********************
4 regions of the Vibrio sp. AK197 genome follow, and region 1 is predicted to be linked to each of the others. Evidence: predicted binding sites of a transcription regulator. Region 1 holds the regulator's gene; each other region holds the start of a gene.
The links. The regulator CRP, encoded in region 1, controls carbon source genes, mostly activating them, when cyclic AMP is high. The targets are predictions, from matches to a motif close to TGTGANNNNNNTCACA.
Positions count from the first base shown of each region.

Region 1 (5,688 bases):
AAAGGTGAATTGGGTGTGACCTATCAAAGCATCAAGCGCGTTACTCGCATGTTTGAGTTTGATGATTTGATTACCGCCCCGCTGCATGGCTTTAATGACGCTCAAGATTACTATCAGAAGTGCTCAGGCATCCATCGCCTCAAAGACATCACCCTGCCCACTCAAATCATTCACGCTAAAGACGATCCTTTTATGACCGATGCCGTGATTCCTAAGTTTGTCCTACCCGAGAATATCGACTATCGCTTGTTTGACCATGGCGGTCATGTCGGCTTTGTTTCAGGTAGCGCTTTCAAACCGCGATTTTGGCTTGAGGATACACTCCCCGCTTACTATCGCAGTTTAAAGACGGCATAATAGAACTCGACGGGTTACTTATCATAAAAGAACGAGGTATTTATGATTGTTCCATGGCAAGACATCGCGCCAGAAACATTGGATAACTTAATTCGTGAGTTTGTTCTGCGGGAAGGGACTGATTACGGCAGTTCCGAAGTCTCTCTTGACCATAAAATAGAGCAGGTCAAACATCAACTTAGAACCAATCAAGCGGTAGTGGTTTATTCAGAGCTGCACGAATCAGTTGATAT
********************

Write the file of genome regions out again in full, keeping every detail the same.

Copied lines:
4 regions of the Vibrio sp. AK197 genome follow, and region 1 is predicted to be linked to each of the others. Evidence: predicted binding sites of a transcription regulator. Region 1 holds the regulator's gene; each other region holds the start of a gene.
The links. The regulator CRP, encoded in region 1, controls carbon source genes, mostly activating them, when cyclic AMP is high. The targets are predictions, from matches to a motif close to TGTGANNNNNNTCACA.
Positions count from the first base shown of each region.

Region 1 (5,688 bases):
AAAGGTGAATTGGGTGTGACCTATCAAAGCATCAAGCGCGTTACTCGCATGTTTGAGTTTGATGATTTGATTACCGCCCCGCTGCATGGCTTTAATGACGCTCAAGATTACTATCAGAAGTGCTCAGGCATCCATCGCCTCAAAGACATCACCCTGCCCACTCAAATCATTCACGCTAAAGACGATCCTTTTATGACCGATGCCGTGATTCCTAAGTTTGTCCTACCCGAGAATATCGACTATCGCTTGTTTGACCATGGCGGTCATGTCGGCTTTGTTTCAGGTAGCGCTTTCAAACCGCGATTTTGGCTTGAGGATACACTCCCCGCTTACTATCGCAGTTTAAAGACGGCATAATAGAACTCGACGGGTTACTTATCATAAAAGAACGAGGTATTTATGATTGTTCCATGGCAAGACATCGCGCCAGAAACATTGGATAACTTAATTCGTGAGTTTGTTCTGCGGGAAGGGACTGATTACGGCAGTTCCGAAGTCTCTCTTGACCATAAAATAGAGCAGGTCAAACATCAACTTAGAACCAATCAAGCGGTAGTGGTTTATTCAGAGCTGCACGAATCAGTTGATAT